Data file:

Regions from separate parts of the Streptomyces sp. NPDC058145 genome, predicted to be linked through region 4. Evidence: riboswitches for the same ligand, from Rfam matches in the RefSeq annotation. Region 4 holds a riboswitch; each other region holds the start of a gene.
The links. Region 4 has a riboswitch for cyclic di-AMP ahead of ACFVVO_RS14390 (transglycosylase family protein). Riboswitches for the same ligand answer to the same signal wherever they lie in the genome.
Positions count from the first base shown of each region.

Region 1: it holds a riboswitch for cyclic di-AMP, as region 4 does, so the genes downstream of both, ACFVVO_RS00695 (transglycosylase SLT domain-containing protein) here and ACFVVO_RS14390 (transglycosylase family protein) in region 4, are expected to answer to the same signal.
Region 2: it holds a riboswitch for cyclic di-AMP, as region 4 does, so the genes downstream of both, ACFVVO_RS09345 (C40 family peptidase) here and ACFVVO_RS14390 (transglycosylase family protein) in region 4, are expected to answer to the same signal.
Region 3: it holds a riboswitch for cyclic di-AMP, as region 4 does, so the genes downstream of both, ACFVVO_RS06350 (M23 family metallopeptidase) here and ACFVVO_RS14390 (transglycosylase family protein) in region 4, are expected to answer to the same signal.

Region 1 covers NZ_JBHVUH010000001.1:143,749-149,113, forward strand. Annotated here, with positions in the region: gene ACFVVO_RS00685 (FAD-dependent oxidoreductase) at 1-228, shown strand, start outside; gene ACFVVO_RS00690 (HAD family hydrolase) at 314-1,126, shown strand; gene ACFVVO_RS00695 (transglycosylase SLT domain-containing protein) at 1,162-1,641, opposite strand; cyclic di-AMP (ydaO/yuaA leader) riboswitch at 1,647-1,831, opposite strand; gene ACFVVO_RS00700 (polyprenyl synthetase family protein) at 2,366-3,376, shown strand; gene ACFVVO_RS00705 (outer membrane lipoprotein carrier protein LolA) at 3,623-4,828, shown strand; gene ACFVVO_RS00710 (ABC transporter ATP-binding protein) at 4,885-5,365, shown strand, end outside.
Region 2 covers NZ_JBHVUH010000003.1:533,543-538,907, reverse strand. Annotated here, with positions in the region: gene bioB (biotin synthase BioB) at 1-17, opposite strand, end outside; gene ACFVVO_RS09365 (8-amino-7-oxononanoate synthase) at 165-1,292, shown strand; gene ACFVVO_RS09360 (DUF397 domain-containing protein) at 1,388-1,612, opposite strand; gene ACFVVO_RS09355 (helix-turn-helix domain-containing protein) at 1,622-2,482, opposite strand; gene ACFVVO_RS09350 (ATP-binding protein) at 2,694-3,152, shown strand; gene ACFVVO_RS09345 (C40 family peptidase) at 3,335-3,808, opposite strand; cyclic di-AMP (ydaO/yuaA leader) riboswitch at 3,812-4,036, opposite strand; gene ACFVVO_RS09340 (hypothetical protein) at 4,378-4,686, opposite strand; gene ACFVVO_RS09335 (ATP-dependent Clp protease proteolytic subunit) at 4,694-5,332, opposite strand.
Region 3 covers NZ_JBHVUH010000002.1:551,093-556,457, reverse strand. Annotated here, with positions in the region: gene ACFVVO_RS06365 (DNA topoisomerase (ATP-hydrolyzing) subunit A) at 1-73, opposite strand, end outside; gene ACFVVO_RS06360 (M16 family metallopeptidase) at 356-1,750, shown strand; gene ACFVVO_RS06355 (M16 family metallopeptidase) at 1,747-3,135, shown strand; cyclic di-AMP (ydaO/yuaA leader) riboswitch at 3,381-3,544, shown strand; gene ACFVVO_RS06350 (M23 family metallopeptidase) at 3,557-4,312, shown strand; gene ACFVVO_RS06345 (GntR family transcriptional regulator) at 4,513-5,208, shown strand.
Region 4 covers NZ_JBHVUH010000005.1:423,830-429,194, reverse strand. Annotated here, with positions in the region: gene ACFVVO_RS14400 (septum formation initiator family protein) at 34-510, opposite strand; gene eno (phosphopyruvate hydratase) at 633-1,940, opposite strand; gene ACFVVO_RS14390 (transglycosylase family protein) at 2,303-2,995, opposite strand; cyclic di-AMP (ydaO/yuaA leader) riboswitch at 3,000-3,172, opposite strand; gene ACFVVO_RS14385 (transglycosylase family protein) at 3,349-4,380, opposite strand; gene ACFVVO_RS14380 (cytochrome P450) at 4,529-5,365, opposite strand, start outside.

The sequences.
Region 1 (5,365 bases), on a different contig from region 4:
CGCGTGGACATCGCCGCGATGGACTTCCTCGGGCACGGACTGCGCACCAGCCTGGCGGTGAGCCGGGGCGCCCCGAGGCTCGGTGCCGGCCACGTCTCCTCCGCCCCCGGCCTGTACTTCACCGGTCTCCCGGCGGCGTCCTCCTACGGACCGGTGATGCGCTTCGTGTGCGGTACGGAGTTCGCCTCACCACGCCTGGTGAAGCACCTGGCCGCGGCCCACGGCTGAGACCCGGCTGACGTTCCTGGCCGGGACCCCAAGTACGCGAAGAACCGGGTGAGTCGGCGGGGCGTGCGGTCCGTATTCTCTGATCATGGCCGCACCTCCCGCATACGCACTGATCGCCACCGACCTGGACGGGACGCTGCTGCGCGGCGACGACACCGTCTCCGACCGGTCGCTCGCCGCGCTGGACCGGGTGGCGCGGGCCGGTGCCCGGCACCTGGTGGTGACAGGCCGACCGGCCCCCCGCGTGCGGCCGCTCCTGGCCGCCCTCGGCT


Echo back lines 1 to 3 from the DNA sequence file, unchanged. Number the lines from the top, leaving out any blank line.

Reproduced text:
Regions from separate parts of the Streptomyces sp. NPDC058145 genome, predicted to be linked through region 4. Evidence: riboswitches for the same ligand, from Rfam matches in the RefSeq annotation. Region 4 holds a riboswitch; each other region holds the start of a gene.
The links. Region 4 has a riboswitch for cyclic di-AMP ahead of ACFVVO_RS14390 (transglycosylase family protein). Riboswitches for the same ligand answer to the same signal wherever they lie in the genome.
Positions count from the first base shown of each region.